How epilepsy affects you
People react to a diagnosis of epilepsy in different ways. For some, the news is shocking and distressing. For others, it is a relief to have a name for the symptoms they have been experiencing.
Many people we interviewed described the impact their diagnosis had on them. Feelings of anxiety, shock and disappointment were common. One woman, who was diagnosed at the age of ten, recalled her feelings of shock. She also explained how having epilepsy affected her confidence and led her to try to prove she was as good as everyone else.
Recalls feeling shocked and trying to prove herself.
I was put on drugs. At the beginning Epanutin and there was I, a 10 year old girl, never having heard of epilepsy before suddenly thrown into my secondary school with this thing that seemed to shock everybody and caused everybody great upset and fear. And although it caused me upset and fear as well I pretended it didn't and I tried to be really cool and hard about all this but inside its, I think each seizure just killed me really.
I rebelled quite a lot at school. I found that the only way to, for me to survive was by pretending that nothing really got to me, that I was as good as the next person, if not better. And so instead of being able to be my own personality I had to be this rather hard person who joined up with a group of girls who seemed to be really quite sophisticated, doing things that I would never want to do. But I just pretended I was also doing them, and getting into trouble with the teachers.
Because I think that's one of the things that's so important about epilepsy is it's so easy to lose confidence in oneself.
Disbelief was another common reaction, as well as feelings of anger and bitterness. One woman explained her husband's misery when he first saw his own seizures on video.
Describes her husband's misery when he first saw his seizures on video.
You said that you video recorded [husband] and then you showed [him], what did he think?
He was just absolutely gob smacked. He just, he just sat there with tears rolling down his face with just, he was just so embarrassed. And he, 'That's not me,' you know, although he knew it was 'me'. And he just sort of felt so much anger. He just felt really, you know, sorry for me' 'How have you put up with me for all these years with this?'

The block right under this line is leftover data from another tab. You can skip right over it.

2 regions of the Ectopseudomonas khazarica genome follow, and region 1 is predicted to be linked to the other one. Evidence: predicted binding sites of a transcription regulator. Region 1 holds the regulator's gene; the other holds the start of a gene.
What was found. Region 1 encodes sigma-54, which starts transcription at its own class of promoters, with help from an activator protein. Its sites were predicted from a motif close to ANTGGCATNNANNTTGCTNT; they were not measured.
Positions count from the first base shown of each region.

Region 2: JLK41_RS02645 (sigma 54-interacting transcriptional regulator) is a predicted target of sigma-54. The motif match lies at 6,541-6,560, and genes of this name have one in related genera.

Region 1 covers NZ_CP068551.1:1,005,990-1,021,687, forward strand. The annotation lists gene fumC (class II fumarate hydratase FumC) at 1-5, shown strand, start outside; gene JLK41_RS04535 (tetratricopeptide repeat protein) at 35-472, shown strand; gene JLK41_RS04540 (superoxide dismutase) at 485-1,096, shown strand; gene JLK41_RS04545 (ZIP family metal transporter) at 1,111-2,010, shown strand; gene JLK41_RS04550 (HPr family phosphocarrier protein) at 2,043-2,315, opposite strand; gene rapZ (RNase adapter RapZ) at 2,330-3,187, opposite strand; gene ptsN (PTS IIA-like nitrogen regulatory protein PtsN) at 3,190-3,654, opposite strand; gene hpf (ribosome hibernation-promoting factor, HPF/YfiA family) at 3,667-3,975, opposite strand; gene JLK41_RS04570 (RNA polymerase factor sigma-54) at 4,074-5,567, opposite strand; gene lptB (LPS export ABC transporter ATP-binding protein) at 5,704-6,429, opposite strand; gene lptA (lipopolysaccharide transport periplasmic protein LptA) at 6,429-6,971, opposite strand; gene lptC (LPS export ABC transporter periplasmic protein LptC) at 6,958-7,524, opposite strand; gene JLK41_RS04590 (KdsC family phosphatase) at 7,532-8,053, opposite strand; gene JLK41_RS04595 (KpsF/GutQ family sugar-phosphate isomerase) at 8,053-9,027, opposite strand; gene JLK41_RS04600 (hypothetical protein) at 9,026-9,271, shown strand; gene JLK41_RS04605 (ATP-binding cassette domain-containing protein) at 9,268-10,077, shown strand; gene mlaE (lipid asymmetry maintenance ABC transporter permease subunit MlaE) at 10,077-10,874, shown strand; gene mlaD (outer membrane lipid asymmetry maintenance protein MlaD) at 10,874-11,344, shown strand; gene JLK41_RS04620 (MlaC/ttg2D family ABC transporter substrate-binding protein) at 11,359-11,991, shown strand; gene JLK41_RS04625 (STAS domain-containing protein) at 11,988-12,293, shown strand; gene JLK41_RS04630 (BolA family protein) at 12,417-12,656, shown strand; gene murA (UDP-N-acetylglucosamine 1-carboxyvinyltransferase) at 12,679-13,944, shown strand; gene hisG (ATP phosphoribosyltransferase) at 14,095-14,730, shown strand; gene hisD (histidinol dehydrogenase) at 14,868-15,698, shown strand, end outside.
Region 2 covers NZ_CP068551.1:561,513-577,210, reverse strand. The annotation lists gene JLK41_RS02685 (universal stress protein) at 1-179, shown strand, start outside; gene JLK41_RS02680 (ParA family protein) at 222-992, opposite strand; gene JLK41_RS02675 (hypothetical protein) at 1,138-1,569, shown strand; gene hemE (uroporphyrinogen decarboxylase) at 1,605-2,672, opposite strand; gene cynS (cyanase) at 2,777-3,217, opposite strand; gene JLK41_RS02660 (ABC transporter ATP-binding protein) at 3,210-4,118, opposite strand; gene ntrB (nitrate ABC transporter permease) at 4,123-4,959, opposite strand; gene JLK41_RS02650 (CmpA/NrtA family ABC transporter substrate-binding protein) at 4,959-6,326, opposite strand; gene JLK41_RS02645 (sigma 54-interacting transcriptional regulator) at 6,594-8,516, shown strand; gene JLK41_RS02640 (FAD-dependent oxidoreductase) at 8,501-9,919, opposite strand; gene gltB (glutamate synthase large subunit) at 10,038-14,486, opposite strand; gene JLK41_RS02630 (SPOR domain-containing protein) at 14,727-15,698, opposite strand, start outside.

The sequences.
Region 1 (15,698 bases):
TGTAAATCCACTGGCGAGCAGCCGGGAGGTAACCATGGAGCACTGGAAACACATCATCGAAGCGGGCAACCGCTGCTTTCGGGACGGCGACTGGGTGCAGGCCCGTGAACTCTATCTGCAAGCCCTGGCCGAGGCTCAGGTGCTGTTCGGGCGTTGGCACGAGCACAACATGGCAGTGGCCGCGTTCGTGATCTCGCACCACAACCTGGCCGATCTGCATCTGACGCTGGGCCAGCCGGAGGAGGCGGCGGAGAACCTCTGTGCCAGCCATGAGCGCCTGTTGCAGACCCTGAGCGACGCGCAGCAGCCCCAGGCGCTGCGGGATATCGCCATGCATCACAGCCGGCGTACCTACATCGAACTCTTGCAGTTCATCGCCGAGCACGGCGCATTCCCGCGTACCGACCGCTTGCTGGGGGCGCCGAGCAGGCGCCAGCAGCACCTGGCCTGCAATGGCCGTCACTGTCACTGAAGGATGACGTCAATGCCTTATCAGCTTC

Describes her disbelief at the news of her diagnosis.
But no, my ex-husband paid for me to see somebody privately and he said 'Yes, that is what, [Name], you are suffering with'. So, fair enough, not really getting it into my brain that that was the problem. I think I was trying to live through something, was 'No, they may have said that but no that can't be'. And then I went from the situation of that one private consultation, of going to see a doctor at the [hospital] on a reasonably regular timescale.
Anxiety and depression at some point also affected those we interviewed, particularly if the epilepsy was poorly-controlled (see 'Anxiety and depression with epilepsy'). Many of those we talked to discussed their feelings of depression and isolation over the years. They often advised seeing counsellors, joining epilepsy support groups, and having a positive outlook.
Peoples' reactions to a diagnosis of epilepsy were often bound up with their concerns about the impact it would have on their lives. The impact of the diagnosis on driving was important for some. Other people discussed the impacts on work, social life, and independence. One woman explained that, although she was happy to have a label for her symptoms, she was concerned about the reactions of other people.
Discusses how her epilepsy affected her work and independence.
...So most of the time I wasn't going out, I was losing my independence, depending to be taken door to door by you know cars, my parents or my brother would take me. It is really since I'm no longer having them [seizures] I've got more independence. I suppose I'm lucky with getting the travel pass as well, which it's easier for the over 60s to get it but if you have a medical condition you can also apply for the travel pass as well, which enables you to go from door to door on your own which makes you feel a bit stronger.
Explains that she was happy to have a label for her symptoms but was concerned about other...
What when I was diagnosed, shocked because I didn't consider these weird episodes to be epilepsy, I didn't know what they were, to be honest I thought I was going mad. I was wondering if I'd got some brain disease but I am a bit neurotic. Then when they told me I had epilepsy I was shocked and I didn't believe it because I always thought of epilepsy like the people I've seen having fits in the street. And in the end the doctor said to me you know that's, I said "How can I have petit mal?" And he said "Well these things you are doing that's the petit mal." And I sort of went "Oh," and I felt really stupid. But in a way I was relieved because I hadn't got a brain disease, touch wood. I hadn't got senile dementia or anything like that so I was relieved, I was happy to have a label, I was happy at the thought that there was treatment available that could help so, you know. I was worried about some people's reactions because it is a stigmatised disease but I didn't keep it secret, I just didn't advertise it. I was quite open about it because I have this belief that the best way to keep a secret is to keep it in the open, because then people aren't interested in it.
So yes you know I have not kept it secret although at first my initial reactions were, you know, how are people going to react to me. It's stigmatised, am I going to get worse, am I going to end up having proper fits, no, no, no, highly unlikely. So it was a confusing period but in the end I thought right I know what it is, it's better than what I thought it might have been, I can get tablets and I've not kept it a secret at all.